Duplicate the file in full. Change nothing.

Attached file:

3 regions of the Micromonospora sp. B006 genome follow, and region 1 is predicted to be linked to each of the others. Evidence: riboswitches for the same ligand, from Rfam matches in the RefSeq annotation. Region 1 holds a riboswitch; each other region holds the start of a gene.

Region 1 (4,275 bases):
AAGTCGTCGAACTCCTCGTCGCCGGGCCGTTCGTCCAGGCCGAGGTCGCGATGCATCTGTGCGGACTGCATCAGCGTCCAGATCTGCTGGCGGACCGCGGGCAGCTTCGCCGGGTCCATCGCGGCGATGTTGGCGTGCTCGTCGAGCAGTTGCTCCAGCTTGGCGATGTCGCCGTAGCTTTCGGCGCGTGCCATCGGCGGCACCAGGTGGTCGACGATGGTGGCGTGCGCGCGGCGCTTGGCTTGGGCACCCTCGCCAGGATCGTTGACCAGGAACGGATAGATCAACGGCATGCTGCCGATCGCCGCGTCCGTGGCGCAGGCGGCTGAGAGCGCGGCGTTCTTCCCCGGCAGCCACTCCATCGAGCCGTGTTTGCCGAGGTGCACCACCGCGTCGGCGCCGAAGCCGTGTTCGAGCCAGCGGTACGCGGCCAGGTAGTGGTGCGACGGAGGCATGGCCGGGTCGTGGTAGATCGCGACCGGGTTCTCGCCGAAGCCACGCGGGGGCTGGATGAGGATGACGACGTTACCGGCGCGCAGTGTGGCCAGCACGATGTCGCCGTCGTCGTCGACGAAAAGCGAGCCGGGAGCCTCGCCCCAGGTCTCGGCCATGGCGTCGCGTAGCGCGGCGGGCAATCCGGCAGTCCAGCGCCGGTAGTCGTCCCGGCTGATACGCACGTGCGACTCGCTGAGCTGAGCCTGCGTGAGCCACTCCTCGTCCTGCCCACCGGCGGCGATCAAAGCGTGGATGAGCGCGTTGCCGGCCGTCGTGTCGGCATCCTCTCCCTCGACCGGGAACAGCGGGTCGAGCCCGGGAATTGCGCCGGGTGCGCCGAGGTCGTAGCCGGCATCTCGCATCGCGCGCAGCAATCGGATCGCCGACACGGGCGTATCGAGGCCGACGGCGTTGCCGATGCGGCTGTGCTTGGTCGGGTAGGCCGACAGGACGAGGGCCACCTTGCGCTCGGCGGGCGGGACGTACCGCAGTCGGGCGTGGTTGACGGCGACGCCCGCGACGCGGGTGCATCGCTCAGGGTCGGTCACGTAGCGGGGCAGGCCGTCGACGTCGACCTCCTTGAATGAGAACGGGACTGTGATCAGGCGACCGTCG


3 regions of the Micromonospora sp. B006 genome follow, and region 1 is predicted to be linked to each of the others. Evidence: riboswitches for the same ligand, from Rfam matches in the RefSeq annotation. Region 1 holds a riboswitch; each other region holds the start of a gene.

Region 1 (4,275 bases):
AAGTCGTCGAACTCCTCGTCGCCGGGCCGTTCGTCCAGGCCGAGGTCGCGATGCATCTGTGCGGACTGCATCAGCGTCCAGATCTGCTGGCGGACCGCGGGCAGCTTCGCCGGGTCCATCGCGGCGATGTTGGCGTGCTCGTCGAGCAGTTGCTCCAGCTTGGCGATGTCGCCGTAGCTTTCGGCGCGTGCCATCGGCGGCACCAGGTGGTCGACGATGGTGGCGTGCGCGCGGCGCTTGGCTTGGGCACCCTCGCCAGGATCGTTGACCAGGAACGGATAGATCAACGGCATGCTGCCGATCGCCGCGTCCGTGGCGCAGGCGGCTGAGAGCGCGGCGTTCTTCCCCGGCAGCCACTCCATCGAGCCGTGTTTGCCGAGGTGCACCACCGCGTCGGCGCCGAAGCCGTGTTCGAGCCAGCGGTACGCGGCCAGGTAGTGGTGCGACGGAGGCATGGCCGGGTCGTGGTAGATCGCGACCGGGTTCTCGCCGAAGCCACGCGGGGGCTGGATGAGGATGACGACGTTACCGGCGCGCAGTGTGGCCAGCACGATGTCGCCGTCGTCGTCGACGAAAAGCGAGCCGGGAGCCTCGCCCCAGGTCTCGGCCATGGCGTCGCGTAGCGCGGCGGGCAATCCGGCAGTCCAGCGCCGGTAGTCGTCCCGGCTGATACGCACGTGCGACTCGCTGAGCTGAGCCTGCGTGAGCCACTCCTCGTCCTGCCCACCGGCGGCGATCAAAGCGTGGATGAGCGCGTTGCCGGCCGTCGTGTCGGCATCCTCTCCCTCGACCGGGAACAGCGGGTCGAGCCCGGGAATTGCGCCGGGTGCGCCGAGGTCGTAGCCGGCATCTCGCATCGCGCGCAGCAATCGGATCGCCGACACGGGCGTATCGAGGCCGACGGCGTTGCCGATGCGGCTGTGCTTGGTCGGGTAGGCCGACAGGACGAGGGCCACCTTGCGCTCGGCGGGCGGGACGTACCGCAGTCGGGCGTGGTTGACGGCGACGCCCGCGACGCGGGTGCATCGCTCAGGGTCGGTCACGTAGCGGGGCAGGCCGTCGACGTCGACCTCCTTGAATGAGAACGGGACTGTGATCAGGCGACCGTCG